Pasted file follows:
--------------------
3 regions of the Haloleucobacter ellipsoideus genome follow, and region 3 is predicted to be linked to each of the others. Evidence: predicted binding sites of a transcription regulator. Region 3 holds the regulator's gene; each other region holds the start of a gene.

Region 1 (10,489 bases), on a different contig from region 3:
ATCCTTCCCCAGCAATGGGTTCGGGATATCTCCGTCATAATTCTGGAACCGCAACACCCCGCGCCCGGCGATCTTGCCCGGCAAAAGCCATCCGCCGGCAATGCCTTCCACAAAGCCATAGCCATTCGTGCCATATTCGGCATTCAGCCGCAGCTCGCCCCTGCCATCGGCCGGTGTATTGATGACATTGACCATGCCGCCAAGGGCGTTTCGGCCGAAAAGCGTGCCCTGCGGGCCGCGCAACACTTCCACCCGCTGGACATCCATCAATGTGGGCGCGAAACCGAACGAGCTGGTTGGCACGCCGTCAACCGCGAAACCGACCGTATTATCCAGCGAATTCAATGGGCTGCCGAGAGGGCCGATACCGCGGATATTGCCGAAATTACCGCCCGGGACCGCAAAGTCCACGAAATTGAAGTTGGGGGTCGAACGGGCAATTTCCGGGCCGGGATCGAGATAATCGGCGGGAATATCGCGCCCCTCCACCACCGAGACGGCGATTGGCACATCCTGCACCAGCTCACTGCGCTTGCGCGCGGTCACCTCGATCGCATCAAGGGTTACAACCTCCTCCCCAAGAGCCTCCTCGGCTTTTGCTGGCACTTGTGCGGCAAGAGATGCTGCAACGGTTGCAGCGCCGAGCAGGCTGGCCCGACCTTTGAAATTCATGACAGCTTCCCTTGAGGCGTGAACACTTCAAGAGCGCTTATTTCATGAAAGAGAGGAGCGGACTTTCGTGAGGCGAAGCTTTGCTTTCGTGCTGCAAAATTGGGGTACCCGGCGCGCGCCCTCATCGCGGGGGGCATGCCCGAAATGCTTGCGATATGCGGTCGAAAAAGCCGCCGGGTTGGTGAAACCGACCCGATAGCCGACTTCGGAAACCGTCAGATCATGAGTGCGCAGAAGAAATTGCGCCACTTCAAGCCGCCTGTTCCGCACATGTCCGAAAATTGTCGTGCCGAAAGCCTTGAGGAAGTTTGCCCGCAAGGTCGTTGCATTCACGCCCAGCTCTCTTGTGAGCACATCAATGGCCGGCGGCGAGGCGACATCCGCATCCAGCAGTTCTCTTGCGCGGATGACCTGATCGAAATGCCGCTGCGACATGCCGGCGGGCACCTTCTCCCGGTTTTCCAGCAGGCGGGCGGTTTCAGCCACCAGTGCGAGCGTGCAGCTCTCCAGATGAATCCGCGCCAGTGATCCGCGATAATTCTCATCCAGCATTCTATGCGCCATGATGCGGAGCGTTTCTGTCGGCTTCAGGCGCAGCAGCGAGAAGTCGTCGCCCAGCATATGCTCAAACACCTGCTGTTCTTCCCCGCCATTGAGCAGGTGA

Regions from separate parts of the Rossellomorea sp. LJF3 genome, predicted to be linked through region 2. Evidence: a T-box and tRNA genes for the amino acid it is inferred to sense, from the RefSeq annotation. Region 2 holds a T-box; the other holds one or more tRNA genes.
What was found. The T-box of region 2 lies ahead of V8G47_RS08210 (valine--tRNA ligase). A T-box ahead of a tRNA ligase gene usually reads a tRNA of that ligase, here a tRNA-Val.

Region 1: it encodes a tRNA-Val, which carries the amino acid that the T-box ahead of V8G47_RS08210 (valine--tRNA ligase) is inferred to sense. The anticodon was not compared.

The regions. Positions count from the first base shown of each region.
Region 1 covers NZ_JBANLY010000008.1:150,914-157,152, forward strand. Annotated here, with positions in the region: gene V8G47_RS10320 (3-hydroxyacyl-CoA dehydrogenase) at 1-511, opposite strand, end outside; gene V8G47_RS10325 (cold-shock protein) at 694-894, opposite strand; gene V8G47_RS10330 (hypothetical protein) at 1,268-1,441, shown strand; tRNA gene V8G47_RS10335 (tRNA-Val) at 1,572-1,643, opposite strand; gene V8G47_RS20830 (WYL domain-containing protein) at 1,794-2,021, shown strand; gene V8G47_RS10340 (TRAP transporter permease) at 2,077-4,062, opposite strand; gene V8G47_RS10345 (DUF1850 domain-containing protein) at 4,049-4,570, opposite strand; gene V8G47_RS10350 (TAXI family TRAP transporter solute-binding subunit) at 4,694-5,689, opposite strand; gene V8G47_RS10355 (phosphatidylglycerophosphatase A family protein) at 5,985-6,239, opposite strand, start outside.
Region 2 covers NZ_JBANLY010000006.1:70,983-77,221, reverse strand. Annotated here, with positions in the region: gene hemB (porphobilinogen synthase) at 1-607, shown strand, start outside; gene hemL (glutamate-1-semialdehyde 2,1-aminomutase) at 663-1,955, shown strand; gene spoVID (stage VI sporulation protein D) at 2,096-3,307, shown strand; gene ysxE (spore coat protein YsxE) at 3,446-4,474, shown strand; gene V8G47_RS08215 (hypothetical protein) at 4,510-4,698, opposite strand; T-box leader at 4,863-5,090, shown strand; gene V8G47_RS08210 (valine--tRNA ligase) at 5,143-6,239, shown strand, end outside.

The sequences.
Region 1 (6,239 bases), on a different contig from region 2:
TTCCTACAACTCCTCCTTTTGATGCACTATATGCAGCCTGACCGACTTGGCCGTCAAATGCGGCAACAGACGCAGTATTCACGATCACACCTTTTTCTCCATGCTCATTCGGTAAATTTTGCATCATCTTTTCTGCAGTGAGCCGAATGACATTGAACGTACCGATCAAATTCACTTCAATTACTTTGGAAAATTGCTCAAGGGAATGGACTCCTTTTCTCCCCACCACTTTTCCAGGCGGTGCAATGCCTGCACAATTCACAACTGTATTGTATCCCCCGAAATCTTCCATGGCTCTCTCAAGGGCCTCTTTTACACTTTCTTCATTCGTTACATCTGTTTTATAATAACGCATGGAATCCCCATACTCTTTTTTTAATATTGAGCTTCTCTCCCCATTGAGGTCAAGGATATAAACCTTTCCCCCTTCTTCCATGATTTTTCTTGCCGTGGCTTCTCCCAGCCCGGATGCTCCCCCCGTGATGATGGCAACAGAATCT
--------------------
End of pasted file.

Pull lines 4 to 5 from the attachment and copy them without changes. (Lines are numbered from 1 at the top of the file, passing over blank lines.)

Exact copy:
Regions from separate parts of the Rossellomorea sp. LJF3 genome, predicted to be linked through region 2. Evidence: a T-box and tRNA genes for the amino acid it is inferred to sense, from the RefSeq annotation. Region 2 holds a T-box; the other holds one or more tRNA genes.
What was found. The T-box of region 2 lies ahead of V8G47_RS08210 (valine--tRNA ligase). A T-box ahead of a tRNA ligase gene usually reads a tRNA of that ligase, here a tRNA-Val.